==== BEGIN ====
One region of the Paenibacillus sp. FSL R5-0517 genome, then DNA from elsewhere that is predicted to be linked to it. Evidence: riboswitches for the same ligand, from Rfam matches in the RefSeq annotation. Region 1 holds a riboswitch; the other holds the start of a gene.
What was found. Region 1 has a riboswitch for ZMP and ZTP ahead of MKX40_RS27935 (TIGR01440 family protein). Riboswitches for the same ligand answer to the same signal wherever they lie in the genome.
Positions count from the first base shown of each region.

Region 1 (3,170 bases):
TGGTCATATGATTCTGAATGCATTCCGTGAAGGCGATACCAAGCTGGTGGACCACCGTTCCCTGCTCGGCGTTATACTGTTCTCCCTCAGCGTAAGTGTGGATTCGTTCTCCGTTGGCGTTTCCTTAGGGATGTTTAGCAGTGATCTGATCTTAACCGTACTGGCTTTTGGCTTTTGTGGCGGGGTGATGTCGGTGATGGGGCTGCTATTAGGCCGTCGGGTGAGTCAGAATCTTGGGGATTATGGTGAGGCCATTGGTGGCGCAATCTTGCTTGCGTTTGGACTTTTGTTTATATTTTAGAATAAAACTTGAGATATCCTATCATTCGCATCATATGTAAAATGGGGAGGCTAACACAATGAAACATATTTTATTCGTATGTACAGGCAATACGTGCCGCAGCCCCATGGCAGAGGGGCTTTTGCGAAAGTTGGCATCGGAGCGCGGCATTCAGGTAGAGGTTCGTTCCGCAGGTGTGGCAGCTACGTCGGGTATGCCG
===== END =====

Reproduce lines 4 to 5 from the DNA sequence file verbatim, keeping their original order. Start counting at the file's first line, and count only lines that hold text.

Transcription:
Region 1 (3,170 bases):
TGGTCATATGATTCTGAATGCATTCCGTGAAGGCGATACCAAGCTGGTGGACCACCGTTCCCTGCTCGGCGTTATACTGTTCTCCCTCAGCGTAAGTGTGGATTCGTTCTCCGTTGGCGTTTCCTTAGGGATGTTTAGCAGTGATCTGATCTTAACCGTACTGGCTTTTGGCTTTTGTGGCGGGGTGATGTCGGTGATGGGGCTGCTATTAGGCCGTCGGGTGAGTCAGAATCTTGGGGATTATGGTGAGGCCATTGGTGGCGCAATCTTGCTTGCGTTTGGACTTTTGTTTATATTTTAGAATAAAACTTGAGATATCCTATCATTCGCATCATATGTAAAATGGGGAGGCTAACACAATGAAACATATTTTATTCGTATGTACAGGCAATACGTGCCGCAGCCCCATGGCAGAGGGGCTTTTGCGAAAGTTGGCATCGGAGCGCGGCATTCAGGTAGAGGTTCGTTCCGCAGGTGTGGCAGCTACGTCGGGTATGCCG